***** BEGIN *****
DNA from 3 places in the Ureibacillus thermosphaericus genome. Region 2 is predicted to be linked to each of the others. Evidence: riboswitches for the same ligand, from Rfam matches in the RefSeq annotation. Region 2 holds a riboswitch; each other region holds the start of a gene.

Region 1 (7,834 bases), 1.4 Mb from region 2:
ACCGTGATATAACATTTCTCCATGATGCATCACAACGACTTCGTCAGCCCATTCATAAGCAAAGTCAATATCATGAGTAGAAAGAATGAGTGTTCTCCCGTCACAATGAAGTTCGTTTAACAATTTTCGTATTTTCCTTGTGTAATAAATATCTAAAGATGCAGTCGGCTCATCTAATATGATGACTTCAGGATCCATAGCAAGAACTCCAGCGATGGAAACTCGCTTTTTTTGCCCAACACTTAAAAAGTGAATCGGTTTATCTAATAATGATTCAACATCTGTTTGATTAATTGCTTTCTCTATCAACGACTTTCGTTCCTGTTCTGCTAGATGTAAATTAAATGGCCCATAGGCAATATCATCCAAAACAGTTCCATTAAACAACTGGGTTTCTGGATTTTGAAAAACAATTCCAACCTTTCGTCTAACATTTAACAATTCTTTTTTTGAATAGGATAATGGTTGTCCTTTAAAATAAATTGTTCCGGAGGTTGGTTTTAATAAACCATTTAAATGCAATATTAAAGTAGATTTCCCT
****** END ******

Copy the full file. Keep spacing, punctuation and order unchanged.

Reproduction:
DNA from 3 places in the Ureibacillus thermosphaericus genome. Region 2 is predicted to be linked to each of the others. Evidence: riboswitches for the same ligand, from Rfam matches in the RefSeq annotation. Region 2 holds a riboswitch; each other region holds the start of a gene.

Region 1 (7,834 bases), 1.4 Mb from region 2:
ACCGTGATATAACATTTCTCCATGATGCATCACAACGACTTCGTCAGCCCATTCATAAGCAAAGTCAATATCATGAGTAGAAAGAATGAGTGTTCTCCCGTCACAATGAAGTTCGTTTAACAATTTTCGTATTTTCCTTGTGTAATAAATATCTAAAGATGCAGTCGGCTCATCTAATATGATGACTTCAGGATCCATAGCAAGAACTCCAGCGATGGAAACTCGCTTTTTTTGCCCAACACTTAAAAAGTGAATCGGTTTATCTAATAATGATTCAACATCTGTTTGATTAATTGCTTTCTCTATCAACGACTTTCGTTCCTGTTCTGCTAGATGTAAATTAAATGGCCCATAGGCAATATCATCCAAAACAGTTCCATTAAACAACTGGGTTTCTGGATTTTGAAAAACAATTCCAACCTTTCGTCTAACATTTAACAATTCTTTTTTTGAATAGGATAATGGTTGTCCTTTAAAATAAATTGTTCCGGAGGTTGGTTTTAATAAACCATTTAAATGCAATATTAAAGTAGATTTCCCT